Iceland is an island nation situated in Northern Europe northwest of Ireland and the United Kingdom. The aggregate area of the nation is 103,000 km. It has a very small population of around 329,100; in fact it has lowest number of people per square kilometer in all of Europe.
Iceland’s economy expanded significantly after the nation joined the European Union in 1994. Unfortunately, Iceland was particularly hit hard by the worldwide financial situation in 2008. Education and life span is top notch by world guidelines.
All of Iceland is composed of volcanic origin, with acidic volcanic rocks like rhyolite and granophyre comprising most areas. Typically, one doesn’t assume that volcanic islands are the best places to search for gold, although there are a few exceptions around the world.
There is an abundance source of geothermal power in Iceland. There are less known sources of mineral and metals. The mining business is not a huge portion of the nation’s economy, although recent gold discoveries over the past few years are causing a growing interest within the mining industry here.
The Hofn District, located about 300 miles east of Reykjavik, has reportedly had some gold discoveries in the past. Some of the watercourses that run through Godaborg to the north are said to have placer gold deposits, most likely eroded from rhyolite, granophyre, and diabase sources.
Placer gold has also been found just south of Stykkisholmur. In general, the country has seen very little prospecting activity, although in recent years there has been growing interest from commercial mining companies, any placers that may be present in the many streams created from glacial runoff have likely never been prospected.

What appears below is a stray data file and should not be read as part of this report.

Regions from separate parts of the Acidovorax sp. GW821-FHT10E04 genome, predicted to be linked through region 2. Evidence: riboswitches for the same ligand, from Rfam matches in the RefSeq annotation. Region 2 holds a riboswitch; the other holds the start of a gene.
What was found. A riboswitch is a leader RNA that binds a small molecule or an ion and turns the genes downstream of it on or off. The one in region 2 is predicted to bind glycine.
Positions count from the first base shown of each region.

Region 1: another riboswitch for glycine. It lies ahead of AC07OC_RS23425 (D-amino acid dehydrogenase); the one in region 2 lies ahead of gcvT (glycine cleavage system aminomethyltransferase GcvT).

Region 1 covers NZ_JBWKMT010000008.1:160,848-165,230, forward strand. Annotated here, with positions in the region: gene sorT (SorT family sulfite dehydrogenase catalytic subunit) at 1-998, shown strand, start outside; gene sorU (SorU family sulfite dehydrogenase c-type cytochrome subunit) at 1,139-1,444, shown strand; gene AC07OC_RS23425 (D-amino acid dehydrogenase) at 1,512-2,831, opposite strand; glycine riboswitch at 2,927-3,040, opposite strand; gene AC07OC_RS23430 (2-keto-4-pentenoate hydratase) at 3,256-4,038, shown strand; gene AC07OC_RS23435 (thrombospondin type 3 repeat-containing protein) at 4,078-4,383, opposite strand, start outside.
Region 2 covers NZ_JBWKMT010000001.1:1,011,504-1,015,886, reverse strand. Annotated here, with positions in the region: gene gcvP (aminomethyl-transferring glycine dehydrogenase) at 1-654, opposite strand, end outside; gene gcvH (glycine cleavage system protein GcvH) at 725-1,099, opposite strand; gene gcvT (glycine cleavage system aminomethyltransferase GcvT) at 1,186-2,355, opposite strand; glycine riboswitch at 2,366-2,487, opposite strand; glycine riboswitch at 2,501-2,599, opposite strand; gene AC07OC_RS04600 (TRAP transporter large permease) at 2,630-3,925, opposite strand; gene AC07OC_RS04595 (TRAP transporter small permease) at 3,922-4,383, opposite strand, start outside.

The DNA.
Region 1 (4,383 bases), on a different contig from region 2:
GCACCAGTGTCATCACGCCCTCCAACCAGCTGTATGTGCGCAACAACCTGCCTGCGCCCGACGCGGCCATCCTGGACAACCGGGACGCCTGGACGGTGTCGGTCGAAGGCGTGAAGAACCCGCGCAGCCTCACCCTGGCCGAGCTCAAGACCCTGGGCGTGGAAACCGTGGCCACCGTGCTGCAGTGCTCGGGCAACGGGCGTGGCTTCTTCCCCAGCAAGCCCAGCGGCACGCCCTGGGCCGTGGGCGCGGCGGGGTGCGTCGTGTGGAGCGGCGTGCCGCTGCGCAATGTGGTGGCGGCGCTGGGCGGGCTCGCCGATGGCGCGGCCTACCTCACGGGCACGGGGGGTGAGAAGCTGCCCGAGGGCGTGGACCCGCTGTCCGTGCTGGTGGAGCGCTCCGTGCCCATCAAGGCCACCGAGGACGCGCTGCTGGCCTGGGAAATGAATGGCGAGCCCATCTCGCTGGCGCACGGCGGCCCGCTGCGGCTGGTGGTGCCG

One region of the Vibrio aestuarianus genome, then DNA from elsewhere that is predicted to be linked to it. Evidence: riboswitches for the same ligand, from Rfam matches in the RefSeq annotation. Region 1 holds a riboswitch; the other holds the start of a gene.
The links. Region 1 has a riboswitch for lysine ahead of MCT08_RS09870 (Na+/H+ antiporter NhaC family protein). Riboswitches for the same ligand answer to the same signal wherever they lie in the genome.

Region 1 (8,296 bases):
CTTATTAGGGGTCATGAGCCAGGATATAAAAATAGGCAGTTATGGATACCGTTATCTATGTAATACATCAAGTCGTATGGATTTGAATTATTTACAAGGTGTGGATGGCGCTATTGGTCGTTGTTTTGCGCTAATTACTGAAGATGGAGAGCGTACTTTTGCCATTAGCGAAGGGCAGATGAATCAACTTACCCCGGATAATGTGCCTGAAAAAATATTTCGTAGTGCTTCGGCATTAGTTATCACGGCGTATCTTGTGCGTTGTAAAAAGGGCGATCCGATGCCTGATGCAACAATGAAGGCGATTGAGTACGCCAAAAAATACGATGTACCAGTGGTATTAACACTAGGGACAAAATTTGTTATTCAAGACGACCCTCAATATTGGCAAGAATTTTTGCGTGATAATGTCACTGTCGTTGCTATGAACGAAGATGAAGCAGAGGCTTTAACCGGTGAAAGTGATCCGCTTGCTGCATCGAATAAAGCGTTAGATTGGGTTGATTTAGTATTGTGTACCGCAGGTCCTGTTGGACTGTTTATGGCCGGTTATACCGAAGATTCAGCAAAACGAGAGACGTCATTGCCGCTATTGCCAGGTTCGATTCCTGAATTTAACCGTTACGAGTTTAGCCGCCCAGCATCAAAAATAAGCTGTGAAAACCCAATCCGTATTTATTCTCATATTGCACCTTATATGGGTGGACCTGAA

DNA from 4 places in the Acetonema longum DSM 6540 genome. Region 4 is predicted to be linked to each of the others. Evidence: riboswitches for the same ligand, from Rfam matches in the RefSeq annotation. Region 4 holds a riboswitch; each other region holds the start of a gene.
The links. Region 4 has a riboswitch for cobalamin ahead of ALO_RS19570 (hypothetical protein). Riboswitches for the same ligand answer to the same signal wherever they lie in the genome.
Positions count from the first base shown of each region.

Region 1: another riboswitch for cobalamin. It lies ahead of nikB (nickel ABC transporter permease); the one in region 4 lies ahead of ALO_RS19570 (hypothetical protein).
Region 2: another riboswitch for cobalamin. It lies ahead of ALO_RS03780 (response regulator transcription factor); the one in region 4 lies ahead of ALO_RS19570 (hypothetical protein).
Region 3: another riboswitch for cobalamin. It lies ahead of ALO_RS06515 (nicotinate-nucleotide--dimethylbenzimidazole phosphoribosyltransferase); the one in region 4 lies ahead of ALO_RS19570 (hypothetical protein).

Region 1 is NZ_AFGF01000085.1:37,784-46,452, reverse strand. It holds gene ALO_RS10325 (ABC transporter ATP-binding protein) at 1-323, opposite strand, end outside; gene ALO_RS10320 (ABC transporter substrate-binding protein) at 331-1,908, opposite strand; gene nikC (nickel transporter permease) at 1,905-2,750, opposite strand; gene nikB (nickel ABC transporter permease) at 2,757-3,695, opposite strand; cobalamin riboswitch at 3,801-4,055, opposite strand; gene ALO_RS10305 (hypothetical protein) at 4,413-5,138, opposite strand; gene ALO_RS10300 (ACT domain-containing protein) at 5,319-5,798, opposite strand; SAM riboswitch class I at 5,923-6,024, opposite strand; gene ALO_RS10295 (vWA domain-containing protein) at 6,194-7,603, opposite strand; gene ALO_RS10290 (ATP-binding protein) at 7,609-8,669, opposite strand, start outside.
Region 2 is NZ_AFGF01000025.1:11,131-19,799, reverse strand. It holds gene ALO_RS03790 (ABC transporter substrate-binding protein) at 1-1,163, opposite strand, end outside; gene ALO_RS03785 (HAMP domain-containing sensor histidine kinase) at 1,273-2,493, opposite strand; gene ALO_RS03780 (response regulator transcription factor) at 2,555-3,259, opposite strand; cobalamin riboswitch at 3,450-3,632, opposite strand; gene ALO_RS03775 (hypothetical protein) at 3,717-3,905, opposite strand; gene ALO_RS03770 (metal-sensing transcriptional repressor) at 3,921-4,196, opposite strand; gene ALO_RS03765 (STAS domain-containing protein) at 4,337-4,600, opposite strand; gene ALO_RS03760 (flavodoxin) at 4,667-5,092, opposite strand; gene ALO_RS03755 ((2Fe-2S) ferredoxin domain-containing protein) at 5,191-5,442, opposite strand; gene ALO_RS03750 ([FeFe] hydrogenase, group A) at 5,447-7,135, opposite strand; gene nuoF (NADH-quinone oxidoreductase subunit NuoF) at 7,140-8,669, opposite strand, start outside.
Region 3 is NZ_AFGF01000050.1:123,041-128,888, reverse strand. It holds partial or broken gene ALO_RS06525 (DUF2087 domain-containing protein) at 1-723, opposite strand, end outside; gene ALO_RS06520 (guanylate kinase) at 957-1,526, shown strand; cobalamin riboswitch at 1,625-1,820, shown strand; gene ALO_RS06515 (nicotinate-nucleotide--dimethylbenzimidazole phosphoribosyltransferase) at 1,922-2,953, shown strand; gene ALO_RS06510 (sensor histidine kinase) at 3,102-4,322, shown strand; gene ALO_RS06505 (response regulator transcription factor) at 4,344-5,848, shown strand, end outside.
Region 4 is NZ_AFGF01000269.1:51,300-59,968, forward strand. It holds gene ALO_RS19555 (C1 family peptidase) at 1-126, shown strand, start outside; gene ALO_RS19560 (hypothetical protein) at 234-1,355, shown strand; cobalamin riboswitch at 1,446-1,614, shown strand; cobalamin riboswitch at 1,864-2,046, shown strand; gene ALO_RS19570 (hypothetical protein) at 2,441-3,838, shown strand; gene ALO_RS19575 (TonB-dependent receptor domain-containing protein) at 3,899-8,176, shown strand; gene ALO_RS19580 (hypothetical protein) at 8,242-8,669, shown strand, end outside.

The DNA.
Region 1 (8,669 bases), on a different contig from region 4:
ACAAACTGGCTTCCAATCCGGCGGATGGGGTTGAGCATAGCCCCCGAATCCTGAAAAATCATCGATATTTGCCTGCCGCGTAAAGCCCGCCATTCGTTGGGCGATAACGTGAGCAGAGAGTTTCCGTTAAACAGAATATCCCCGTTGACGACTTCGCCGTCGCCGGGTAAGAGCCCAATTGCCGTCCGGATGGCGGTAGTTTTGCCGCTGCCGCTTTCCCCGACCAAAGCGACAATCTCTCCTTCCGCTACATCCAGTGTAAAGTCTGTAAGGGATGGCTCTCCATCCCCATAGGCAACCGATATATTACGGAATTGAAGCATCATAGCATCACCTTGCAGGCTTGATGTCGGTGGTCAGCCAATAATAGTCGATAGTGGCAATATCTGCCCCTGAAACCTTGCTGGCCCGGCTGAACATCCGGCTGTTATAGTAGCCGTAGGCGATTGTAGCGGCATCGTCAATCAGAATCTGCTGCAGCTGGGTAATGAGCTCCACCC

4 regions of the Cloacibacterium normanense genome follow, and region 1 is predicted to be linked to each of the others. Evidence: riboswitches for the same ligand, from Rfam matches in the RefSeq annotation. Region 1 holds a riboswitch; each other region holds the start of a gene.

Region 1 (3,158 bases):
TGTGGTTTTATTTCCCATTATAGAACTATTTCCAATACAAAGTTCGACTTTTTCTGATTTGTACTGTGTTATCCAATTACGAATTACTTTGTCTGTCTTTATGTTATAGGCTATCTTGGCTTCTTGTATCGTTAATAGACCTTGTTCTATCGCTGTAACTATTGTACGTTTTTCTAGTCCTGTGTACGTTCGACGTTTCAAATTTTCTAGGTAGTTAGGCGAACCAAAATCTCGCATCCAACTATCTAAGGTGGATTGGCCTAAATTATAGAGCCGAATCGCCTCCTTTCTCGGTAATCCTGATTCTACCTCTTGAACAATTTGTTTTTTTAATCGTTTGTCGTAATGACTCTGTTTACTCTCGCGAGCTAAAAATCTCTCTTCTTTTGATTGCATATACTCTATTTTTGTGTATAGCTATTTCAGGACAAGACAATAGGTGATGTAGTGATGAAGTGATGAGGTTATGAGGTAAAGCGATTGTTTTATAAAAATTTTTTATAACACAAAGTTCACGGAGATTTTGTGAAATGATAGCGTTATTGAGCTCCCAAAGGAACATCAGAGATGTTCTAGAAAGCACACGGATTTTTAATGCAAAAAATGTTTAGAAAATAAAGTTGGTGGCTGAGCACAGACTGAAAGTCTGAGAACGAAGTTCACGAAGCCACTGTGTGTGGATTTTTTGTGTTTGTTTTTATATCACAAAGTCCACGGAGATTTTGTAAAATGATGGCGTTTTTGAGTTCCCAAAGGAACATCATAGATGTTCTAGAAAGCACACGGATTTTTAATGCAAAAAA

Commercial Mining Interest
In 2004, there was just one permit registered to search for gold in Iceland. It was awarded to Melmi to search the west and Westfjords.
In March 2010, an Australian-owned, company, Platina Resources looked for consent to do exploration for gold in eastern Iceland for 2 years. The venture was to compass very large areas, the distance from Vopnafjörður toward the north, south to Breiðdalur,
Prior to 2010, there had been other endeavors to find gold. Gold had been found in small quantities throughout the country. However, the amount of gold was concluded to be so small that commercial production would have been unprofitable.
It is thought that gold existed throughout the worn out geothermal zones all through the nation. One specific location being: the region from Vopnafjörður to Breiðudalur.
In Feb 2013, Gold that was found in a borehole in Þormóðsdalur valley by Lake Hafravatn on the edges of Reykjavík measuring 400 grams for every ton of rock. This would be considered a very rich deposit anywhere on Earth, but for Iceland it was better than anything that had been found.
It was the largest amount of gold found in Iceland to that date. Considering that some ores are profitable at just a few grams of gold per ton of ore, 400 grams is an exceptional discovery. Of course, the extent of this rich ore must be further examined.
In December 2013, new investigation on the area Thormóðsdal outside Reykjavík demonstrated that the gold deposits in the region was sufficient to begin production. The exploration concentrated on the territory Thorsmóðsdal in Mosfellsbær, which is in the outskirts of Reykjavík. The new study from the North Atlantic Mining Associates Ltd determined that the gold in Thormóðsdal was much greater than they had initially suspected.
Also Read: Ireland Gold Panning and Mining Locations
In September 2014, more private investors joined in this most recent quest for gold in Iceland, which began in mid-2013. There is a permit enduring until at least 2016 to investigate (9) nine different zones in Iceland.
One is Þormóðsdalur, where gold had already been found around 100 years prior, close to Reykjavík and Vatns¬dalur, in northwest Iceland.
The remoteness of this island nation has most certainly limited the amount of gold prospecting activity that has occurred here.
Europe Gold Map